Kenya has been losing millions of money in taxes avoided by multinationals, due to engaging in ambiguous tax treaties that have seen otherwise taxable services offered freely and companies re-route funds to tax havens.
This is according to a new report by the Tax Justice Network Africa (TJNA), which shows how developed countries have been manipulating tax treaties, to ensure that corporates registered in their countries do not pay taxes for services they offer in developing countries.
The study, Trick or Treat(y)? Kenya’s Tax Treaty giveaways to Tax Havens, analysed a select of articles in Double Tax Agreements (DTAs) Kenya has signed with Mauritius, the United Arab Emirates (UAE) and Netherlands, evaluating among others, with key tax concerns emanating from the articles in the DTAs.
It reveals that Sub-Saharan African countries, Kenya included, have fallen prey to DTAs entered with the tax havens, losing the much needed tax revenues.
“From the review, Kenya risks losing the much needed public resources through instances of round tripping and treaty shopping in cases where multinational will take advantage of the ambiguities in the articles contained in the said tax treaties. Further, the treaties are likely to propagate incidents of aggressive tax planning meaning Kenya losing a lot of tax revenue instead of the intended outcome of promoting investment and international trade,” the report notes.
With the high pressure developing countries are under to increase tax revenues, the report argues that DTAs have ended up being a bottleneck and are diluting the existing tax base by redistributing their taxing rights.
TJNA notes that there is need to enhance transparency, public participation, and accountability in the treaty formulation and implementation of tax treaties, which is currently lacking.
“Whereas DTAs have been hailed as enablers of international trade and investment by equitably and efficiently sharing the taxing rights between the participating countries, studies have indicated that DTAs have been used by developed countries to the benefit of their multinational corporations in exploiting developing countries,” the report notes.
Among the ways in which the multinationals operating in Kenya use to dodge paying tax, TJNA reports, is through Treaty Shopping, where a firm that does not operate in either of the contracting states enjoys treaty benefits by directing investment through one of the countries, and Round Tripping, where a resident of one country routes investments through another country back to his own country as foreign direct investment, among others.
In February, Treasury Cabinet Secretary Ukur Yatani published a legal notice, directing the exemption of tax from Japanese companies, consultants and employees involved in 16 projects under Financing Agreements, signed between November 2007 and September 2020.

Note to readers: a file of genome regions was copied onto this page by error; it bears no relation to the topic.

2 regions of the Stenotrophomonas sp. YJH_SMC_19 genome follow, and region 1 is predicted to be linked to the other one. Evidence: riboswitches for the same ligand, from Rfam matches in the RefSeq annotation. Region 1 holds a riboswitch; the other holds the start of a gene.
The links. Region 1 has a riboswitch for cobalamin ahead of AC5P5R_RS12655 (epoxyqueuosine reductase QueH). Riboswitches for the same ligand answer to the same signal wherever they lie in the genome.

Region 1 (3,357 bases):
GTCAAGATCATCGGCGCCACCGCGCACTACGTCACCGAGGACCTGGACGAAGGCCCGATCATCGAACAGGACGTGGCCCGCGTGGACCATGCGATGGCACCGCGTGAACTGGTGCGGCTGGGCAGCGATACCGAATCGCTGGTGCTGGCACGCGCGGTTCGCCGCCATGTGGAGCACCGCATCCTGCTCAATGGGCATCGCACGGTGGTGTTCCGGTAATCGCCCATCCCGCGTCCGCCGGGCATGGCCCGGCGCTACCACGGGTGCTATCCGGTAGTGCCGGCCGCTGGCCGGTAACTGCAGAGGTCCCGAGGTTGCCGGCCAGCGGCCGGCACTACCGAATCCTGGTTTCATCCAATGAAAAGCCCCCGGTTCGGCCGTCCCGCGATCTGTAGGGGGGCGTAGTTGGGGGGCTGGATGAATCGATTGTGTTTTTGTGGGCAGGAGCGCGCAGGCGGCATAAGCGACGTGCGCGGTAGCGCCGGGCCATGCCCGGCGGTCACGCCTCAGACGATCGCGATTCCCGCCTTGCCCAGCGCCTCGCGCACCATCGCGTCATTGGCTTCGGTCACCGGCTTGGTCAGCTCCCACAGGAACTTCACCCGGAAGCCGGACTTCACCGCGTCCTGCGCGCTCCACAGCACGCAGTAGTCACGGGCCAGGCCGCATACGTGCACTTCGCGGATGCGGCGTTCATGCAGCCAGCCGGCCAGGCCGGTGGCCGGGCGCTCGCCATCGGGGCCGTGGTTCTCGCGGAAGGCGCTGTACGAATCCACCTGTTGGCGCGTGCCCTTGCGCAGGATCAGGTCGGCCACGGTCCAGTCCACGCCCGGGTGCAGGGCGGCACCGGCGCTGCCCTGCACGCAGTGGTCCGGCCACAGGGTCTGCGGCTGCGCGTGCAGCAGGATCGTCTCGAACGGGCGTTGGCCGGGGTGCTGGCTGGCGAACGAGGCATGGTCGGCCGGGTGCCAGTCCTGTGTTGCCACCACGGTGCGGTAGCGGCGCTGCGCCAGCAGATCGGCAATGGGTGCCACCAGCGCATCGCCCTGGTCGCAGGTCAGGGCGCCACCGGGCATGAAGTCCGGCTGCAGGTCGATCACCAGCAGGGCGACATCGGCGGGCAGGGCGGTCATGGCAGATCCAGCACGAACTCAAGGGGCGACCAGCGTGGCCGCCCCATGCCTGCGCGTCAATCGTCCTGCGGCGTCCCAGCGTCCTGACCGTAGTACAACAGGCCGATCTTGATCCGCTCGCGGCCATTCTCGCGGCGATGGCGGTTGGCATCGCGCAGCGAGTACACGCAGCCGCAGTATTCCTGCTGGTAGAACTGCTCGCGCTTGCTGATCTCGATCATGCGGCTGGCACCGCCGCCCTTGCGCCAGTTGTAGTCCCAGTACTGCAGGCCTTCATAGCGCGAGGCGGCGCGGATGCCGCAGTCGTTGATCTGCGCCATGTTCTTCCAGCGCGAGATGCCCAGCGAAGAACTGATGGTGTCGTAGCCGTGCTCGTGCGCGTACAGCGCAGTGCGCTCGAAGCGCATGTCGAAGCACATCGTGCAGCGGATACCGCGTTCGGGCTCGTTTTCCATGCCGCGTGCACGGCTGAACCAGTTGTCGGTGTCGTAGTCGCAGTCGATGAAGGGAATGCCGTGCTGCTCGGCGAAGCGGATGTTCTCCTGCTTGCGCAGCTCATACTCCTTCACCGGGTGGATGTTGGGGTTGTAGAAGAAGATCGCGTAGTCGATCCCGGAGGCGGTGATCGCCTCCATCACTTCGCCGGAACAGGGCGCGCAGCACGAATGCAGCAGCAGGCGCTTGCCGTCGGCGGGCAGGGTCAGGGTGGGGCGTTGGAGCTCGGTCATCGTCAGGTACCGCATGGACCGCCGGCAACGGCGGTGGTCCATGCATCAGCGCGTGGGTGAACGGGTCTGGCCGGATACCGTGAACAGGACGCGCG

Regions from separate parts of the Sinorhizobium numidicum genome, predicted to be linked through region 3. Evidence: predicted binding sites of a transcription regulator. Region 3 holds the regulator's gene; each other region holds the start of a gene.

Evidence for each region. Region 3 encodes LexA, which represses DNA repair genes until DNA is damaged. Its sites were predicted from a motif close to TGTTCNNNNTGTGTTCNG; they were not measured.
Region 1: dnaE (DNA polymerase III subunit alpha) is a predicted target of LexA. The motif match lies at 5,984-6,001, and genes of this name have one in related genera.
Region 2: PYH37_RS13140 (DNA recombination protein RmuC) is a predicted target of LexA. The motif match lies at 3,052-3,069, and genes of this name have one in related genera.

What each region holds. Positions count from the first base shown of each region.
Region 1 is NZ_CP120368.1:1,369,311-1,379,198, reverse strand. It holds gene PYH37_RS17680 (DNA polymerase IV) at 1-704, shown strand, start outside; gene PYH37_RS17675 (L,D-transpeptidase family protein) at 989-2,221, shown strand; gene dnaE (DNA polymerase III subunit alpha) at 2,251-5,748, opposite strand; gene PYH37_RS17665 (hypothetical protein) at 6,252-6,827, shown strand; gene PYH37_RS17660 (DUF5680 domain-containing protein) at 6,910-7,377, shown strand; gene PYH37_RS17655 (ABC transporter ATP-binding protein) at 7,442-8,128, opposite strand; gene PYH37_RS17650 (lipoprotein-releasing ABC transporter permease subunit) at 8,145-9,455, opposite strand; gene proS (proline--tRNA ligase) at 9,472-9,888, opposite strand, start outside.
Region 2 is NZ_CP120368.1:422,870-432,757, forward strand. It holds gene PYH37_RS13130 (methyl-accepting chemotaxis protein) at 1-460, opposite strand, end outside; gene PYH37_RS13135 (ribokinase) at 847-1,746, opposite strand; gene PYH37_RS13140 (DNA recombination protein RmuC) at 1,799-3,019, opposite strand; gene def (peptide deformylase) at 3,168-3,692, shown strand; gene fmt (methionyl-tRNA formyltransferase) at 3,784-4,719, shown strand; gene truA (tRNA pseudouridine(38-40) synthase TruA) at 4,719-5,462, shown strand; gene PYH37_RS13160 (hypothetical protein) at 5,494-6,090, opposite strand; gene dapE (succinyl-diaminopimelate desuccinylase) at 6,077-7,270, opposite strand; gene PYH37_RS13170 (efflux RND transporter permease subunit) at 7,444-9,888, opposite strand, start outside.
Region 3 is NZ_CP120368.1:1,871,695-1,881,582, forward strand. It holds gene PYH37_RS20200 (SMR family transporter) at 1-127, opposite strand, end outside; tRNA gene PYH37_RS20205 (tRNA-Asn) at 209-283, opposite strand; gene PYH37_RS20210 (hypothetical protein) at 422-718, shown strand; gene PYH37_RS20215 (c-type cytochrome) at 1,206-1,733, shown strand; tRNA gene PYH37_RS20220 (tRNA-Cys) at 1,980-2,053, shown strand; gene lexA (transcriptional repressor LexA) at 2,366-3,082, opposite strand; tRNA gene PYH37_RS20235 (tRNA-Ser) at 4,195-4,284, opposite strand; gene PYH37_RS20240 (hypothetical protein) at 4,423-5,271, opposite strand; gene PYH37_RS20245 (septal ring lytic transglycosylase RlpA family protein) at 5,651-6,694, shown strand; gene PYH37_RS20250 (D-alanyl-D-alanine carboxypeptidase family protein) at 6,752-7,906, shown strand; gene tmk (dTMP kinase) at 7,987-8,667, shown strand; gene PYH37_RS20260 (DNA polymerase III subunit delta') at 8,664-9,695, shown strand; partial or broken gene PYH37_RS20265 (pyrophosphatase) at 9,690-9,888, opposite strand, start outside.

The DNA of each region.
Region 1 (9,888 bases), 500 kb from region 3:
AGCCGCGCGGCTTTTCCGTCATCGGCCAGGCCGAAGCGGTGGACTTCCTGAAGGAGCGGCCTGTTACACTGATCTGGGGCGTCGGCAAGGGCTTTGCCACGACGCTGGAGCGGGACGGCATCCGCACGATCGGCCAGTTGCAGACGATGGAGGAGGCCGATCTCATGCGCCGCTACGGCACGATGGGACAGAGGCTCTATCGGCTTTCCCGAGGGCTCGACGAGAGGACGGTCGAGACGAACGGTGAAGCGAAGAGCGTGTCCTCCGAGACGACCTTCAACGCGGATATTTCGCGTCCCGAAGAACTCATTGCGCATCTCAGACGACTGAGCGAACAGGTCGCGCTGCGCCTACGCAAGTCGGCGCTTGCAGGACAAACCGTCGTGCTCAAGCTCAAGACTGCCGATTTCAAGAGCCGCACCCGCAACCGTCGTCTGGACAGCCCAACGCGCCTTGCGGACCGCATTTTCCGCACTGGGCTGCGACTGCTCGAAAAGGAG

A TJNA 2015 study showed that Sub Saharan Africa has at least 300 DTAs in force, majority of which have been signed with European countries. In 2014, the International Monetary Fund warned developing countries to exercise caution while signing DTAs.
“It is worthy to note that besides the objective to minimise instances of double taxation, DTAs should be negotiated to ensure that the provisions contained therein do not propagate instances of double non-taxation, tax avoidance and evasion,” the report notes.
The TJNA says that all treaties it reviewed have not included an article on taxation of technical, management services, despite those being the services developing countries are mostly in need of and from which they could reap considerable tax revenues.
“Exclusion of this from the DTA has been used as an avenue in limiting the extent of taxation of incomes realised from the provision of technical services. This is critical in the understanding that developing countries especially in Africa are net importers of services and as such any loophole will be detrimental in raising of the needed revenue to finance development,” it states.
To save itself from the trap, Kenya needs to include an article on taxation of technical, management services to form bear minimum that should be included in any treaty to initiate the treaty negotiation process.
“This practice has been adopted in countries like Ghana to provide basis of a meaningful negotiations. Inclusion of this article will minimise the ambiguities that have been experienced on how to tax imported services in cases where there is a treaty in existence and that the service provider has not created a permanent establishment,” the report says.